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Volunteering at Scouts is changing to help us reach more young people

Volunteering is changing to help us reach more young people

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Make a mini canoe

Make a mini canoe out of twigs and leaves, and watch it float on water.

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You’ll need

  • Copies of the instruction sheet (1 per pair)
  • Long flexible sticks, such as willow sticks (3 per pair)
  • Lots of smaller twigs and sticks (per pair)
  • Lots of leaves (per pair)
  • String (per pair)
  • Scissors (1 per pair)
  • Knife (1 per pair)
  • Ruler (1 per pair)
  • Pencil sharpener (1 per pair)
  • Access to water
  • A paddling pool, large bucket or washing up bowl
  • Towels

Before you begin

  • Use the safety checklist to help you plan and risk assess your activity. Additional help to carry out your risk assessment, including examples can be found here. Don’t forget to make sure all young people and adults involved in the activity know how to take part safely. 
  • Make sure you’ll have enough adult helpers. You may need some parents and carers to help if you’re short on helpers.  

Setting up this activity

  • Make sure you collect plenty of twigs and leaves for everyone to make a mini canoe. You could also ask young people to bring some in, or you may want to collect the items on a separate session before running this activity.
  • Before you start, explain the safety rules around using a knife. Never walk around with knife. Always hold it blade side down. Take care when cutting to make sure fingers are away from the blade. Take a look at our knife safety guidance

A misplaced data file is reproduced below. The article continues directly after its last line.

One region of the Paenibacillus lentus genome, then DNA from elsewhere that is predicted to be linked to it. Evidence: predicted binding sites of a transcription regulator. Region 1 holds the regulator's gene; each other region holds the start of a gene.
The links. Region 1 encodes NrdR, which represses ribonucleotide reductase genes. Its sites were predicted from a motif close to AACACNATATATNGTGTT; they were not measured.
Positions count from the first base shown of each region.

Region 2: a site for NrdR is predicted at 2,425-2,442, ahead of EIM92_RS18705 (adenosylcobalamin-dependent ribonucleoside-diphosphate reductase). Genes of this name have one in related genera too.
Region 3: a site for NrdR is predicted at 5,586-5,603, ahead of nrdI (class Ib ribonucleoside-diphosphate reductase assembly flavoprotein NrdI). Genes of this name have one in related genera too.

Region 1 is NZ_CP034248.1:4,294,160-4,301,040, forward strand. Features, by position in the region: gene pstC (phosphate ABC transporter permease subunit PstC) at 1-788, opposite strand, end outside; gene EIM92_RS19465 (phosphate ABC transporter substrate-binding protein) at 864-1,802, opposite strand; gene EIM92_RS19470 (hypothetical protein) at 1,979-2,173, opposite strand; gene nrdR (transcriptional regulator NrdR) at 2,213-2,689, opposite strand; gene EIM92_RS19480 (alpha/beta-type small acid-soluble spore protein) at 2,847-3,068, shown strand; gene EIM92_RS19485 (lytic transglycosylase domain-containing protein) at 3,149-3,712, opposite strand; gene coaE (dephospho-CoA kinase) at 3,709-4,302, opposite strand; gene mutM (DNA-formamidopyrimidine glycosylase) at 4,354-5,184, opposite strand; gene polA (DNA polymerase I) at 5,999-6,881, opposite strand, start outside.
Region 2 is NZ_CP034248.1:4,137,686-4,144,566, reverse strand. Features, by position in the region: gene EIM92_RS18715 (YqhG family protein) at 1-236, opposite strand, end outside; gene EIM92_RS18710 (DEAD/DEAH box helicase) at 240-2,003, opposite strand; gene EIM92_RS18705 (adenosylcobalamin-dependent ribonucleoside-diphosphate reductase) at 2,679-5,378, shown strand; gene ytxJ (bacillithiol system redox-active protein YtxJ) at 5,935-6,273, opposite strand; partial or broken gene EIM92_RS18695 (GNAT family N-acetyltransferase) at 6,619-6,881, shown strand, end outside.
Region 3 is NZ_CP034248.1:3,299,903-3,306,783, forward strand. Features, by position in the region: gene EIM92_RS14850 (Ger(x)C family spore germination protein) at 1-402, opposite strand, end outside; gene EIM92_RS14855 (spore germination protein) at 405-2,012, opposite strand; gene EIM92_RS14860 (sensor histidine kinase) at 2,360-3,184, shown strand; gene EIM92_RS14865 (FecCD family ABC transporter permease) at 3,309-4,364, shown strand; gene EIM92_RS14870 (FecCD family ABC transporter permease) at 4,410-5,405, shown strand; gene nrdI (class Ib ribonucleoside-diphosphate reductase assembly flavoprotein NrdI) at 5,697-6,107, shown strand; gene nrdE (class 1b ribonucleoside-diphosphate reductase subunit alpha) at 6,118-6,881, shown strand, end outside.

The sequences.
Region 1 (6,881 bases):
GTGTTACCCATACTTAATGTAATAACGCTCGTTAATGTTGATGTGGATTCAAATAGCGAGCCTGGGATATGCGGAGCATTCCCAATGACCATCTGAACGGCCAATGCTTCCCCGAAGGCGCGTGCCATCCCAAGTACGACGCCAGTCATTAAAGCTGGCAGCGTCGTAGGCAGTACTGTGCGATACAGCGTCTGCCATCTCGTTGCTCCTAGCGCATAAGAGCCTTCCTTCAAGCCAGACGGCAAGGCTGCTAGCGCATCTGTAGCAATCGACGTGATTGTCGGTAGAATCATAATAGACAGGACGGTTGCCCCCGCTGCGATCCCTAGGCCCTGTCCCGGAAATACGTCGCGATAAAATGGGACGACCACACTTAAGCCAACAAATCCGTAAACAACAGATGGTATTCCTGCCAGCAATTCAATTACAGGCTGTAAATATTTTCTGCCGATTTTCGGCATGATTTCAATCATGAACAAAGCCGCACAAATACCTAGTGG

• Fill a bucket, paddling pool or washing up bowl with water and put it to one side. You may want to move it or use it outside. You can test the canoes on the water. Have some towels close by to help clean up any spills.
  • Gather everyone together and ask if anyone knows what a canoe is. What does a canoe look like? Has anyone ever been in a canoe before? What was it like?
  • Tell everyone that today they’ll be making their own canoe out of natural materials. 

Run the activity

  1. You could show everyone a pre-made canoe model, but emphasise that this is just one example and that their model might be very different. 
  2. Ask everyone to get into pairs and give out the equipment to each pair. 
  3. Tell everyone to take the three longest, most flexible sticks. Gently bend them until they hold a curved shape. There should be two curved sticks to form the sides and one curved stick to make the bottom of the boat. 
  4. One person should hold them in place, while another person takes some string and binds all three sticks together at each end. They should wrap the string around several times and tie a knot to secure them.
  5. Using scissors or knife, cut a stick that’s approximately 8cm long. Carefully use a pencil sharpener to sharpen both ends of the stick until it’s a point.
  6. When you’re ready, bend the stick gently until it holds a curve. Place the stick widthways in the middle of your canoe. The pointed ends can be pushed into the thicker stick frame, which should stop it slipping while you bind it in place. This forms a rib.
  7. Add two more twig ribs widthways to the canoe, placing them widthways between the end of the canoe and the middle rib. Again, if the sticks are cut to the right length, they can be held under tension in the frame without requiring binding. However, you may want to bind them.
  8. Next, place two more sticks lengthways to help strengthen the boat. You may want to bind them to the main structure.
  9. When you’re ready, add several more flexible and bendier sticks across the canoe's width. You can weave these into place, weaving them in between the lengthways sticks, to help form a strong structure.